Teens. It’s never been more challenging to reach this influential and elusive audience: not only are teen consumers becoming ever more sophisticated and skeptical, but now, more than ever, programmers must ensure that teen-targeted programs do not offend adult sensibilities.
In the ‘TeenScreen’ special report, we examine recent winners in teen programming and hear directly from those targeting today’s teensÑsharing their strategies for successfully connecting with the ‘arbiters of cool.’
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Peter Engel has hit on something with teens. His success with this elusive demographic started with the first show he created in 1988, NBC’s Saved By The Bell, which has become one of the longest-running live-action series on Saturday mornings. Subsequently, the producer has carved out a solid niche on NBC with the TNBC programming block and will expand this year into an original cable series.
What’s Engel’s angle for reaching teens? ‘I don’t know if we have a secret formula,’ he says. ‘The key is to deal with [teens] with an element of respect.’ According to Engel, his storylines deal with issues and situations that may not be momentous, but could rock a fragile teenager’s worldÑbeing stood up on a date or peer pressure to do drugs, for instance. ‘You have to respect these issues. No 16-year-old that’s just had her heart broken wants to hear there will be a million other guys.’
Even though his programs admittedly take place in fantasy high schools far removed from the norm, Engel aims for a slice-of-life feel. ‘We try to deal with things kids deal with every day. I think that’s been the secret of our success,’ he says.
Not surprisingly, Engel’s long-running teen block has been trendsetting. Other recent entries into the category include Saban’s Breaker High and Sweet Valley High. At USA Network, a new weekday afternoon teen block has launched this fall with an original Engel series, USA High, accompanied by reruns of Saved by the Bell: The New Class. At NBC, new episodes of that flagship show will remain as the cornerstone of the TNBC block, accompanied by a new season of Hang Time and the new Engel series City Guys, a slightly edgier take on the producer’s original formula.
Adding an edge seems to be Engel’s focus this year for new shows. ‘City Guys is more real [than previous shows]. The writing is more edgy. I just felt it would be great to do a show with attitude, a logical next step,’ says Engel. The show features two teenage boys, one from the upper crust and one from the streets, thrown together in the gritty atmosphere of Manhattan.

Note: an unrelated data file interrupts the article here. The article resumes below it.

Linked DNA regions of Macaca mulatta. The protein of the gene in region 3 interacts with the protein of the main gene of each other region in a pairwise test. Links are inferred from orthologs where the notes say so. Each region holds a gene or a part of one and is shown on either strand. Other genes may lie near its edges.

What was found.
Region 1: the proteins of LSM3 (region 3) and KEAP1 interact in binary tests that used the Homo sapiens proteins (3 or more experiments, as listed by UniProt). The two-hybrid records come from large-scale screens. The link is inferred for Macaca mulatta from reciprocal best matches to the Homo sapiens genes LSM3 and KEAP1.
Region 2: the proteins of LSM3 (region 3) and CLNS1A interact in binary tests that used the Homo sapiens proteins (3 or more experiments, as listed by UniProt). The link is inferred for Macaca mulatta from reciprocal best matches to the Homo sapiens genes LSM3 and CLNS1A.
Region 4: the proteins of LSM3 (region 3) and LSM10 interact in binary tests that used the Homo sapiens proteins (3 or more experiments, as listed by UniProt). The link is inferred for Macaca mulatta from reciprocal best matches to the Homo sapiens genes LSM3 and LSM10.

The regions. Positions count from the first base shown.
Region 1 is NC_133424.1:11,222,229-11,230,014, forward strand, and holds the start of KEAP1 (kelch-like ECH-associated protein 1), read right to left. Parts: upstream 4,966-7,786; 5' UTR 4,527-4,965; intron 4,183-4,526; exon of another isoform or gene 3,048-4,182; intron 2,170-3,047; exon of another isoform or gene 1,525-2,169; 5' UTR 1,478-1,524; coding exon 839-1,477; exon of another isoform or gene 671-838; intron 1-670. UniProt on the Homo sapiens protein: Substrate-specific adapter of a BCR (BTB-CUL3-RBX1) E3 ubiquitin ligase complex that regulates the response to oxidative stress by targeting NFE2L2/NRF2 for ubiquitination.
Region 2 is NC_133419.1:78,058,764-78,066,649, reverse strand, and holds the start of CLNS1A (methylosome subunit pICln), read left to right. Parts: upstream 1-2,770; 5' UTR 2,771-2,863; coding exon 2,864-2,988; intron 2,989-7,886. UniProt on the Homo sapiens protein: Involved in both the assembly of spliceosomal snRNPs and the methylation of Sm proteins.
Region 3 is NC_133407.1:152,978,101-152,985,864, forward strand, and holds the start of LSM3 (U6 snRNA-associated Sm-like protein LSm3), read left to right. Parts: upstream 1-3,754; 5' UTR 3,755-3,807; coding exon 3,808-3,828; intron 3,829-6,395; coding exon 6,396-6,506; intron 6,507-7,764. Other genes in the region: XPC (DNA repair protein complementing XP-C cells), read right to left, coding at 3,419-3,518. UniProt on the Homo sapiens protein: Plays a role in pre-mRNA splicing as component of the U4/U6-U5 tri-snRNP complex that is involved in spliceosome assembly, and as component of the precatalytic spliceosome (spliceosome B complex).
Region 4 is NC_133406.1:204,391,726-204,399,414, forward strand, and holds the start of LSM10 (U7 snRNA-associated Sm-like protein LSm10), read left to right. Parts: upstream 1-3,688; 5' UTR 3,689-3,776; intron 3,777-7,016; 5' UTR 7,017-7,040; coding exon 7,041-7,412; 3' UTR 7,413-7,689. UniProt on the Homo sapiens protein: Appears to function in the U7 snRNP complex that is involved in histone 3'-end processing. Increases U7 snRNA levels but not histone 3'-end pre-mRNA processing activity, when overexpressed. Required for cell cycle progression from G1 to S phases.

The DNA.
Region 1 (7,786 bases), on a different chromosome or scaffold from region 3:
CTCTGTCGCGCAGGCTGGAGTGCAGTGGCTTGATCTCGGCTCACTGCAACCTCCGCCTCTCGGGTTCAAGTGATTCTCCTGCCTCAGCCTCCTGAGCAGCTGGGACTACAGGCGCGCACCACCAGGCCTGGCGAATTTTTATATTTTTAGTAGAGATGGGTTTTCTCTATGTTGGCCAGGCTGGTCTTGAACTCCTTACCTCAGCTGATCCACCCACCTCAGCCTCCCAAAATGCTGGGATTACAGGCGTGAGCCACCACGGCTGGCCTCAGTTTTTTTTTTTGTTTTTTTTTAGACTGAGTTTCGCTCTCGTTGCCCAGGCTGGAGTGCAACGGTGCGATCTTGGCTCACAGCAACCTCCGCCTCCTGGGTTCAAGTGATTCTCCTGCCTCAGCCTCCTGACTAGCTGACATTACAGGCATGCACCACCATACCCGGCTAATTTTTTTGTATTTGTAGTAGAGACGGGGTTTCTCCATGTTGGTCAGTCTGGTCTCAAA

‘FCC issues are actually easier to find in this show because we’re tackling bigger issues. For instance, City Guys, like Saved By the Bell, deals with death, but really touches the main characters more deeply.’ Engel describes one episode where a car jumps the curb onto the sidewalk and kills a kid in front of the main characters. The producer is quick to point out, however, that what’s edgy in the Engel environment is viewed as tame elsewhere, especially considering shows like Dawson’s Creek and Beverly Hills, 90210, which serve up ample doses of sex and violence.
Engel’s new cable entry also has an edge. USA High, the story of a group of vastly diverse American high school students all attending an American school in Paris, features older-looking actors and steamier content than previous Engel fare. ‘The USA High kids were older and had more experience. We were playing it as 18, so the actors were 19, 20 or 21.’ As ads for the show attest, the cast is also more overtly sexy than on previous Engel shows.
According to Engel, casting charismatic leads is a critical part of serving this star-hungry demographic, and while the producer aims to deliver programming with a conscience, the shows are known less for messages than the messengersÑa fresh crop of young heartthrobs each season. Teen stars discovered by Engel often end up gracing the pages of Seventeen magazine and teen posters across the U.S. Although one of the original aims of Engel’s series was to provide role models, the producer is wary of hitting kids over the head with a message. ‘Some of our characters try to find the easy way out, but in the final analysis, they always do the right thing. Bill Cosby at the Kids Summit this year in Washington said, `You cannot teach algebra on TV, but algebra can be funny if you tell a good story about it.’